• Which level are you at, or do you see yourself a different level I’ve not covered here?
  • What do you think is worth striving for?

This article originally appeared on

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  • Brian

    Love this, Joel! It has been amazing to be able to fully lean into both work and travel as a nomad. I feel (personally), since Katie and I began to nomad at the beginning of 2016, that both our happiness and productivity have increased in an incredible way :-)

  • Thank you for this post, Joel! It couldn’t have come at a better time. I lead a startup which was founded as a remote company from the very beginning. We didn’t have such a clear distinction between different ways of working remotely but we did have the idea that we wanted to be digital nomads someday, although today we’re all based in the same city. :) So we had all our systems and procedures built in such a way that every team member is pretty much autonomous on a daily basis and can do their work at any time and from any place they like, without being dependant on synchronous communication with others to get things done. We have a weekly meeting when we make the decisions, set the goals and tasks and catch up on who’s been doing what, and we do have Slack for the occasional question (or gif :)) but most of our communication is in Trello, isn’t urgent and most tasks have a single owner who works whenever he/she can. Thank you for making it even clearer and here’s to hoping we get to the digital nomads stage pretty soon!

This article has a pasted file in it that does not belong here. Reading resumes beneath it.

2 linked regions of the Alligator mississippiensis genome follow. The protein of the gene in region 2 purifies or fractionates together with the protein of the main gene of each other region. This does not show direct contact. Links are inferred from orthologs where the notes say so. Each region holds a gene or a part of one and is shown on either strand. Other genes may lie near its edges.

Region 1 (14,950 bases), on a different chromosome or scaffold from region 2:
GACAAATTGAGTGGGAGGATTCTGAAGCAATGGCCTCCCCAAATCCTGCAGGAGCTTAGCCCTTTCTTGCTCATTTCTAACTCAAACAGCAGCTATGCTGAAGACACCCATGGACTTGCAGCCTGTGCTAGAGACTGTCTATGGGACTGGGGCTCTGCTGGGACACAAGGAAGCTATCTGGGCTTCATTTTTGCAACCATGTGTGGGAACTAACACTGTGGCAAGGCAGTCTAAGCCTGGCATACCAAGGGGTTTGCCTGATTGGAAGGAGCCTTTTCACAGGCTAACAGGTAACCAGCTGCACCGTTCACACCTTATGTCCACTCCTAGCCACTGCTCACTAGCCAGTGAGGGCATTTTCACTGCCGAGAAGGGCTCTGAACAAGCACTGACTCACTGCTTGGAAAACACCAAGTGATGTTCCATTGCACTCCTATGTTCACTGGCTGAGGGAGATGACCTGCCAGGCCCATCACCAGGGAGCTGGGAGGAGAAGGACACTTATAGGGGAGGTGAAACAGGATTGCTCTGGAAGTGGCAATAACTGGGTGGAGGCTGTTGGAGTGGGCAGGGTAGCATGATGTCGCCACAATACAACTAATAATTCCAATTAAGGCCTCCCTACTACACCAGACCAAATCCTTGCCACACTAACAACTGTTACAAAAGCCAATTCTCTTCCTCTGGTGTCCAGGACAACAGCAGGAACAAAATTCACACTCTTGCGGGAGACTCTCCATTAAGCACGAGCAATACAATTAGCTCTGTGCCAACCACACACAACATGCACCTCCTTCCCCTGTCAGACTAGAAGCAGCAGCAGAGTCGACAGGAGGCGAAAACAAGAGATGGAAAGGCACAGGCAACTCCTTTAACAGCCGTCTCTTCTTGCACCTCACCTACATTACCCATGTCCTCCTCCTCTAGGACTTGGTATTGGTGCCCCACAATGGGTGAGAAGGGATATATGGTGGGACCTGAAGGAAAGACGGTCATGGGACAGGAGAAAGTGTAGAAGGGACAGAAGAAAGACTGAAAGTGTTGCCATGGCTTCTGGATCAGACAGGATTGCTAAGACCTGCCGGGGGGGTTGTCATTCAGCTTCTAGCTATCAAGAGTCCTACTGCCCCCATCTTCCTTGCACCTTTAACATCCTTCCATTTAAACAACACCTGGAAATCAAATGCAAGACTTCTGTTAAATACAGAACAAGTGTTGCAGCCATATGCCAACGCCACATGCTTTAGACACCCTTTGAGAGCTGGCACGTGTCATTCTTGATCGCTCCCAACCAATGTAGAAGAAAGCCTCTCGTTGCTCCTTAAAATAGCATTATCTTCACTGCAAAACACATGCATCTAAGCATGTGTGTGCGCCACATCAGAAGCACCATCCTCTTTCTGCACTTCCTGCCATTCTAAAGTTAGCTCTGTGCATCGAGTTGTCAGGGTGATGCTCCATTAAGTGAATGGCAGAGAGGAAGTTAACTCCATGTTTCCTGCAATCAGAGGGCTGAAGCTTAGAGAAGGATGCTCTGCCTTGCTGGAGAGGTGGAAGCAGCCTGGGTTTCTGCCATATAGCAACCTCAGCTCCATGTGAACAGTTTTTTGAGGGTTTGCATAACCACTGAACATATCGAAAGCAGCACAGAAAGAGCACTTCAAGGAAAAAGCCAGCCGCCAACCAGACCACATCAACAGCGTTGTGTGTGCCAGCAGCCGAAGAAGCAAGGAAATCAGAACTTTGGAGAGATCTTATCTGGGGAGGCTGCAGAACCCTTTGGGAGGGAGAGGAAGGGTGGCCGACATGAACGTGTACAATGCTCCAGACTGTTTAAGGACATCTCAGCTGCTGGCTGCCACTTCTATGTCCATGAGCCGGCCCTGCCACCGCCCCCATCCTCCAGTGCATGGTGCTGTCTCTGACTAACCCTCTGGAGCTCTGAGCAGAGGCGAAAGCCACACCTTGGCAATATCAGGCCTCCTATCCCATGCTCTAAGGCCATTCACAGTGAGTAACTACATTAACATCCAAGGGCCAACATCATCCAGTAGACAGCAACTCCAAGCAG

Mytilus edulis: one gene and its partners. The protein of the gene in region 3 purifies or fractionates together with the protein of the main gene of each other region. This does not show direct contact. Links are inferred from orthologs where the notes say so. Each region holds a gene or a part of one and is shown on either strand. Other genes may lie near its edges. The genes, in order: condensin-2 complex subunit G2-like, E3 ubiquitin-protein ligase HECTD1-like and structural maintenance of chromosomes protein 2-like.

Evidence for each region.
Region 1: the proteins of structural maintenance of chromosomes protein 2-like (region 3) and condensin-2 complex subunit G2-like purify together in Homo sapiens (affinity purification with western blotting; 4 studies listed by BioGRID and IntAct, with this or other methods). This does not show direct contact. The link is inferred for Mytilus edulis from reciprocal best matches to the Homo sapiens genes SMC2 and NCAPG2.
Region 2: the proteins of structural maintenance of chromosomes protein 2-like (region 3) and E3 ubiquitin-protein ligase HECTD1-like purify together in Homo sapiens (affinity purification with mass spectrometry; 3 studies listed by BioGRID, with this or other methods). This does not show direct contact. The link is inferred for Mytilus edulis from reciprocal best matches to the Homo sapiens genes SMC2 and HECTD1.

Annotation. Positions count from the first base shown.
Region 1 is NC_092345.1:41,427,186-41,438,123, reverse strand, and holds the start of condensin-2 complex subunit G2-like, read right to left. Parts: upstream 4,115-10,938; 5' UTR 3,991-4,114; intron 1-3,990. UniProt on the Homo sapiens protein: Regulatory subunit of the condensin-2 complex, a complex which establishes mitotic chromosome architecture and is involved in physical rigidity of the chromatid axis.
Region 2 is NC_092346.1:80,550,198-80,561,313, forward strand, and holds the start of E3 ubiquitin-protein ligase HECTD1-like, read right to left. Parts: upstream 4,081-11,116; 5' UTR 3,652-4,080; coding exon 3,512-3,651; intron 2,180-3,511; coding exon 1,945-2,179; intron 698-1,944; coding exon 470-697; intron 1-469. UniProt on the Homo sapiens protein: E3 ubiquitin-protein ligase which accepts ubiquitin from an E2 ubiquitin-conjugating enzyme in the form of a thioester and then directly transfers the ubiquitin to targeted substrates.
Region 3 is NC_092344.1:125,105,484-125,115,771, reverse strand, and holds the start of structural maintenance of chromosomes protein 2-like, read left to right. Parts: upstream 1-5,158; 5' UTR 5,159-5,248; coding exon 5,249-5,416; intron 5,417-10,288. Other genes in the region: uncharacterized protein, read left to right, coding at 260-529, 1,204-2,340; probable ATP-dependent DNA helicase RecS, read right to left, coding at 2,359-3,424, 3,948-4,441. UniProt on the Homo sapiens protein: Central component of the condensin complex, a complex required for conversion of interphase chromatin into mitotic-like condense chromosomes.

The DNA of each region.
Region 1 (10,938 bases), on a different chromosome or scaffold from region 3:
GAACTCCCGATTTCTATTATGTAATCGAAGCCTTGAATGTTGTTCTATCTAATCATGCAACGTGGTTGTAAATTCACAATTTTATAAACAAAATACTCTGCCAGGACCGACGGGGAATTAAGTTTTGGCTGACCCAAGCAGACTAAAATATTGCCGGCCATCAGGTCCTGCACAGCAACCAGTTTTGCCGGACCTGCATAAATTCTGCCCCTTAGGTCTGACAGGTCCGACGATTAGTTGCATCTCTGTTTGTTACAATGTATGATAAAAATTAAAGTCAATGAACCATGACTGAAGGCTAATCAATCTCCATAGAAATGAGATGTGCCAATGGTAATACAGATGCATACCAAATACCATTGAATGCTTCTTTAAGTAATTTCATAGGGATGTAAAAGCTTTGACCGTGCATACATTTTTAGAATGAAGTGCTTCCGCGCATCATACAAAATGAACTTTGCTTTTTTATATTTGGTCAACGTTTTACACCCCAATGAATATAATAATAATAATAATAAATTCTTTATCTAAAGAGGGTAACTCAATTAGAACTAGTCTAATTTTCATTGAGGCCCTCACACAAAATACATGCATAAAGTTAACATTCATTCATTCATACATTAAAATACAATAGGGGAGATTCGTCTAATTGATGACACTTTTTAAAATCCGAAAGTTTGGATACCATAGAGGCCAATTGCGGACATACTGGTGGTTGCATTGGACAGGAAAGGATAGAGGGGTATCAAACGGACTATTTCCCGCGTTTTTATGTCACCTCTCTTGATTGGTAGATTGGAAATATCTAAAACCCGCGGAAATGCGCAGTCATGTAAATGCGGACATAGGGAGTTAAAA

• Maria Alejandra Yepes

    I also believe it is possible to create team work as the one you describe in number 5. I’m a CEO and cofounder of a nascent business without facing this kind of challenges yet. But I always have in mind the vision of the company culture we are building. Thanks for sharing your thoughts. They’re inspiring :)

  • I appreciate your post.
    Thank You
    Vissa Assistants

  • Laura GarcĂ­a-Courrau

    Our team is actually a 2 & a 4. We have a local team in each city where we’ve launched (Miami & Seattle), and folks in those teams can either WFH or go to the office. The local teams don’t just interact with themselves, they interact with other cities as well. Our company is expanding to three other cities this year so figuring out how to management engagement with this mix will be interesting. Your post made me realize that remote-working isn’t a gradient, it’s a 3D challenge of options & timezones. Interested to see how this plays out!